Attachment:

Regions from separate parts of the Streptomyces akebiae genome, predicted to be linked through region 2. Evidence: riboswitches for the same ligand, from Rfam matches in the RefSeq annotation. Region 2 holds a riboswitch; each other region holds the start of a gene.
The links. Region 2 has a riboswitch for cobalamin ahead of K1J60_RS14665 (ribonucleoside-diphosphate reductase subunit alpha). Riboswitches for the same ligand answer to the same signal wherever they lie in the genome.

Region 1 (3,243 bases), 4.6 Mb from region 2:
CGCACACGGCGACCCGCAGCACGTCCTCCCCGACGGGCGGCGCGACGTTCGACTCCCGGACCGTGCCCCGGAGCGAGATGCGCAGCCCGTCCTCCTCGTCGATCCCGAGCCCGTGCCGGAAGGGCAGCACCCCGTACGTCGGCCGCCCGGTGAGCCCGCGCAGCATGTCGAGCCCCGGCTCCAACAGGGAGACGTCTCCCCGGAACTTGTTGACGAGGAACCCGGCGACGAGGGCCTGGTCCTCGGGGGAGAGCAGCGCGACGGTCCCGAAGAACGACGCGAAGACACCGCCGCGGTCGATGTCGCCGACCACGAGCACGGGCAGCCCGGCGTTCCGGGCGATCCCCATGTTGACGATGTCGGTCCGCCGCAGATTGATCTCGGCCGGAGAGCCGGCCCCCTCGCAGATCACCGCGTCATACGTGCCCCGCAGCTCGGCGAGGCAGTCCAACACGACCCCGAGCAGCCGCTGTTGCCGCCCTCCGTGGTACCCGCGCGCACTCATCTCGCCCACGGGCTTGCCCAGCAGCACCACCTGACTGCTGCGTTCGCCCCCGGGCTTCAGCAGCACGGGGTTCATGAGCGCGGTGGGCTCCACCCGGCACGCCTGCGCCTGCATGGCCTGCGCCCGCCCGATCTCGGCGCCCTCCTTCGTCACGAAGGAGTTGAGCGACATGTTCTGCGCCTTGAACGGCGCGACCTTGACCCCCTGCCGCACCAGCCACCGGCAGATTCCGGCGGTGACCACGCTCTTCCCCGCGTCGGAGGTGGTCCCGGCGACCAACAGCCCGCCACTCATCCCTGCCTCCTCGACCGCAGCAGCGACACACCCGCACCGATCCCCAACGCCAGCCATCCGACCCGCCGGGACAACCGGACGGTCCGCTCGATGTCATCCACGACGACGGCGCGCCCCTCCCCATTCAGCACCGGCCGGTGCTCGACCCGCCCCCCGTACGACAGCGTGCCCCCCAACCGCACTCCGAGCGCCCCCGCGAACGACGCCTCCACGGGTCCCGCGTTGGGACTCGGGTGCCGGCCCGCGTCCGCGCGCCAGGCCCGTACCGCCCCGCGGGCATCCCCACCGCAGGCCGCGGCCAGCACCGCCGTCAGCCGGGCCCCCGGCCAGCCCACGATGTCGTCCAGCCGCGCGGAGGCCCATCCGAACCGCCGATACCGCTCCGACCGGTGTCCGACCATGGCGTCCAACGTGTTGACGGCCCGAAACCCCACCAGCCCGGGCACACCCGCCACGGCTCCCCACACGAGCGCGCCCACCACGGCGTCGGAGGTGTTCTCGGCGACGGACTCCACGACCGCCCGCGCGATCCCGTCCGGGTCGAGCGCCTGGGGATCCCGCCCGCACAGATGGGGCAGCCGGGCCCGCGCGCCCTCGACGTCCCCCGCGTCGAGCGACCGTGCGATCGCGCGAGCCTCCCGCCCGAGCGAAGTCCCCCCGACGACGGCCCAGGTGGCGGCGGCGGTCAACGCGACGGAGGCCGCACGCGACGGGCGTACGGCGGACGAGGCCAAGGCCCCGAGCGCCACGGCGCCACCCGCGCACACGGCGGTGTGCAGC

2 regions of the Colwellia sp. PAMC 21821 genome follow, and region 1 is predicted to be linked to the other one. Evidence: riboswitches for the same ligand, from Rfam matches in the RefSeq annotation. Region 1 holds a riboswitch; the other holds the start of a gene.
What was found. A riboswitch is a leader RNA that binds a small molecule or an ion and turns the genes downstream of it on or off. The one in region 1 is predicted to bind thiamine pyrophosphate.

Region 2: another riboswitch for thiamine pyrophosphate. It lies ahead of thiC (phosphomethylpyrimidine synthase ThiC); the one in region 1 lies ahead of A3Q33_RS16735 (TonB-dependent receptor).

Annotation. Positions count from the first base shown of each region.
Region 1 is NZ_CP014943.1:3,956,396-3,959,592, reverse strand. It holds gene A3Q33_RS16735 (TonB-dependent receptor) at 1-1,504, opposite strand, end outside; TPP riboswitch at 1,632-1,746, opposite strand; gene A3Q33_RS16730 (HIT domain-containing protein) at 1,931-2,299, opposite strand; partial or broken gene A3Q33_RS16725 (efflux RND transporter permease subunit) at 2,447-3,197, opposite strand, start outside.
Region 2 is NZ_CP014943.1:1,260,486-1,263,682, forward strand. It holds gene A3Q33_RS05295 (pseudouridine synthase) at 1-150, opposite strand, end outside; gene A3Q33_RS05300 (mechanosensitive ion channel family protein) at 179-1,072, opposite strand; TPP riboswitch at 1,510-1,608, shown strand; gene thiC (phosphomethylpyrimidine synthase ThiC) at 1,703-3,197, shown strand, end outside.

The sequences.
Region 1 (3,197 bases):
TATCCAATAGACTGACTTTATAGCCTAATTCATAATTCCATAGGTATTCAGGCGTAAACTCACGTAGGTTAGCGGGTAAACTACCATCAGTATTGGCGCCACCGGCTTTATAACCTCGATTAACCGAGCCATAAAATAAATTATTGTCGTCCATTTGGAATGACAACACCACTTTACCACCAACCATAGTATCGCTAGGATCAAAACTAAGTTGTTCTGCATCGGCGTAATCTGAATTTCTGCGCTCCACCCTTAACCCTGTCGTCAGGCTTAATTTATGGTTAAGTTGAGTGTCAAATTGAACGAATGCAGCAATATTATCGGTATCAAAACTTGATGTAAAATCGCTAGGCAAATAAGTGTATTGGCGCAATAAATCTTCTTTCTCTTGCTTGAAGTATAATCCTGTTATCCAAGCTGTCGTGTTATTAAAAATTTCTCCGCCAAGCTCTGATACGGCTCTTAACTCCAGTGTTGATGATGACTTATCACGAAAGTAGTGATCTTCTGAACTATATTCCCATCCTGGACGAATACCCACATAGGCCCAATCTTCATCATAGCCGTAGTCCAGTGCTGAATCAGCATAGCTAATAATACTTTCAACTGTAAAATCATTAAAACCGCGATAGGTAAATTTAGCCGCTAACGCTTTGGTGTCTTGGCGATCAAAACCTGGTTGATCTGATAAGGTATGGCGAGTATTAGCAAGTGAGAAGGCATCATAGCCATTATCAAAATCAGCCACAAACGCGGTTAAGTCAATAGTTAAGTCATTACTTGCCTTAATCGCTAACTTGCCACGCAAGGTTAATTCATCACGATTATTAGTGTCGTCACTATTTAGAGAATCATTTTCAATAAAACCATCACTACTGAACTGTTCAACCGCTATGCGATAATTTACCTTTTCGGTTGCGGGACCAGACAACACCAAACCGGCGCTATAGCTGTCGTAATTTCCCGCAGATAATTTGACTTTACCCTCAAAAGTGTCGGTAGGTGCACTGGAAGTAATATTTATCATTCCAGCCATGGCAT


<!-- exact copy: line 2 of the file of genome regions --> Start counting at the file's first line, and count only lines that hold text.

The links. Region 2 has a riboswitch for cobalamin ahead of K1J60_RS14665 (ribonucleoside-diphosphate reductase subunit alpha). Riboswitches for the same ligand answer to the same signal wherever they lie in the genome.